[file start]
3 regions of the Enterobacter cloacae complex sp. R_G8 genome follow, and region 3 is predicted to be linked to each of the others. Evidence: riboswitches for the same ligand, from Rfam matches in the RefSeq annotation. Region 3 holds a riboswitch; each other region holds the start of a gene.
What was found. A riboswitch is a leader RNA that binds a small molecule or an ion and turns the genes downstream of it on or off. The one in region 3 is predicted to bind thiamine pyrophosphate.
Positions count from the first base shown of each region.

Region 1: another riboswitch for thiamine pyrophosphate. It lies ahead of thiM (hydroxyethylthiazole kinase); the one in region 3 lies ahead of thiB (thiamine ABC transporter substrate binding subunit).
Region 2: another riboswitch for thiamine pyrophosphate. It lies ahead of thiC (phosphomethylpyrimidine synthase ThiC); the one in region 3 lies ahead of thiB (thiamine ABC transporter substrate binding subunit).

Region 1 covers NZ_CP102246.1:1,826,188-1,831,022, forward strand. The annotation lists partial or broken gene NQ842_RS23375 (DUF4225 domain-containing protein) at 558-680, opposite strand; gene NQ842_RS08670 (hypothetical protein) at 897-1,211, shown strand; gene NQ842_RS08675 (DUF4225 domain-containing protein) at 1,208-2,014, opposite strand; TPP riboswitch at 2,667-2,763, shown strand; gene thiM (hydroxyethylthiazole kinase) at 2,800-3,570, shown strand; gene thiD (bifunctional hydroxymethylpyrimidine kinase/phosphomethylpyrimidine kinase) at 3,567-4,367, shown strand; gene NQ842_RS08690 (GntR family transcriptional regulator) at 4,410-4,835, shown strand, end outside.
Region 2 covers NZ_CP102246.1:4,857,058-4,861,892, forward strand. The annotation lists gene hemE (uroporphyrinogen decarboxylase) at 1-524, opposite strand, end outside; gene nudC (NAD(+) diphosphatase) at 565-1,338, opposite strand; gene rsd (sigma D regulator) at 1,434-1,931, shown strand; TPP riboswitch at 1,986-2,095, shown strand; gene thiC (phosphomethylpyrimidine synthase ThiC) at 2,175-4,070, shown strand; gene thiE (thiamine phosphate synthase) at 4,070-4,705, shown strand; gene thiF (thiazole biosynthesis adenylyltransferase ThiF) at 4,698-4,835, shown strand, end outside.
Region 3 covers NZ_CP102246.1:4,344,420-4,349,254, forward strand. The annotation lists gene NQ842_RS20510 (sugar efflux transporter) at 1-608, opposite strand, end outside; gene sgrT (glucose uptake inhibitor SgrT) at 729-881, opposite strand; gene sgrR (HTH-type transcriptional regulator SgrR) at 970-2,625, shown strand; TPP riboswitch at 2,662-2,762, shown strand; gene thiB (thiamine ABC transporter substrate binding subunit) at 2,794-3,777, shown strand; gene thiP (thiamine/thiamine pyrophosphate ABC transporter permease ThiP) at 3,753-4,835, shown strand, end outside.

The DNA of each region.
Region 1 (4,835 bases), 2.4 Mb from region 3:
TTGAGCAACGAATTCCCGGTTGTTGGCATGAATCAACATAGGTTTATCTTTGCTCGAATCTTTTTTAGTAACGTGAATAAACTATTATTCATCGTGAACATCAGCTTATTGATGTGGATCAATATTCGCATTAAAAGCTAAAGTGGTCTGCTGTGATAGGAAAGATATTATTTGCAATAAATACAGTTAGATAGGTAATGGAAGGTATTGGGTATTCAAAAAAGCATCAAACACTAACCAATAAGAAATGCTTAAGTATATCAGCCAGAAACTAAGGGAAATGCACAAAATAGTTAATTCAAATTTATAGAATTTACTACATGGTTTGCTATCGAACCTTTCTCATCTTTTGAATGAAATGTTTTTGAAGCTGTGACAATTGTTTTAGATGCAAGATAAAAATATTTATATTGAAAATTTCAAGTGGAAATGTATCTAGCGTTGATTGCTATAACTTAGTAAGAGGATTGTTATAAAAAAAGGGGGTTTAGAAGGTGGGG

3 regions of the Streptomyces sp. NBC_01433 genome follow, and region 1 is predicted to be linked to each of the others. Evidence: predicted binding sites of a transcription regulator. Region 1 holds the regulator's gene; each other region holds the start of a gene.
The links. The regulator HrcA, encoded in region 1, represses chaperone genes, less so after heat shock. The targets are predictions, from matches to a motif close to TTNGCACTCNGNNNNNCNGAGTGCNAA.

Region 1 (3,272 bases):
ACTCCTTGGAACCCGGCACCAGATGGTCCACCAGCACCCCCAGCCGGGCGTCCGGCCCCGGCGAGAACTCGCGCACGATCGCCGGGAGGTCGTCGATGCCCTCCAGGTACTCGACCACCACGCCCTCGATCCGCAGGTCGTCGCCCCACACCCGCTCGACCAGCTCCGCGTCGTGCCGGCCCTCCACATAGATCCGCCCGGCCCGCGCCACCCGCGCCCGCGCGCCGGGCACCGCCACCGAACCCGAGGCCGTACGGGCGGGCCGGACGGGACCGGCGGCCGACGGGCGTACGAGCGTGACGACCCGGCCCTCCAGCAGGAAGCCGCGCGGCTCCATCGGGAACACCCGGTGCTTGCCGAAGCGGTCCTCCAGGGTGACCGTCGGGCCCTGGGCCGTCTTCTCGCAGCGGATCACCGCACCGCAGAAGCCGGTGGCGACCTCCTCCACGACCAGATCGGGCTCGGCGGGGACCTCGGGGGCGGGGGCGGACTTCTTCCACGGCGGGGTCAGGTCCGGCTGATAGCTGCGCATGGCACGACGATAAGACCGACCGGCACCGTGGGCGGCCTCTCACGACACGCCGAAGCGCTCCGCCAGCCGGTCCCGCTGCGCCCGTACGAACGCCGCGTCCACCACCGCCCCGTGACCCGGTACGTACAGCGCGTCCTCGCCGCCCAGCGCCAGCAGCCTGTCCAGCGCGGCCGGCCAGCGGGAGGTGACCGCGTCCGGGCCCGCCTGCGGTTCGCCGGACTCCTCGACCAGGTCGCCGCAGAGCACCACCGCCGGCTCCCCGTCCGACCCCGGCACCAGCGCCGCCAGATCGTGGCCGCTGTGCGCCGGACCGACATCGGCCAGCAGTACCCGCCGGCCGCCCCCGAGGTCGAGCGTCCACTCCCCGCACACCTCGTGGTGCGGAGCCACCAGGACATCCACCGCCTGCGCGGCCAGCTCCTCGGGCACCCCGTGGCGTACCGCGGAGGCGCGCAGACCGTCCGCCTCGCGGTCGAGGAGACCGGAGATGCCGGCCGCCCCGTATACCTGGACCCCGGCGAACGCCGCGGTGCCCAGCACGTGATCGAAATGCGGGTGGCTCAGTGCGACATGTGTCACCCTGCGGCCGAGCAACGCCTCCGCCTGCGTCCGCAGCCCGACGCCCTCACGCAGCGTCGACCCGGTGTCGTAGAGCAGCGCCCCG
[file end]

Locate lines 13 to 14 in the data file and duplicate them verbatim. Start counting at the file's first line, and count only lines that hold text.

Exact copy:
The links. The regulator HrcA, encoded in region 1, represses chaperone genes, less so after heat shock. The targets are predictions, from matches to a motif close to TTNGCACTCNGNNNNNCNGAGTGCNAA.

Region 1 (3,272 bases):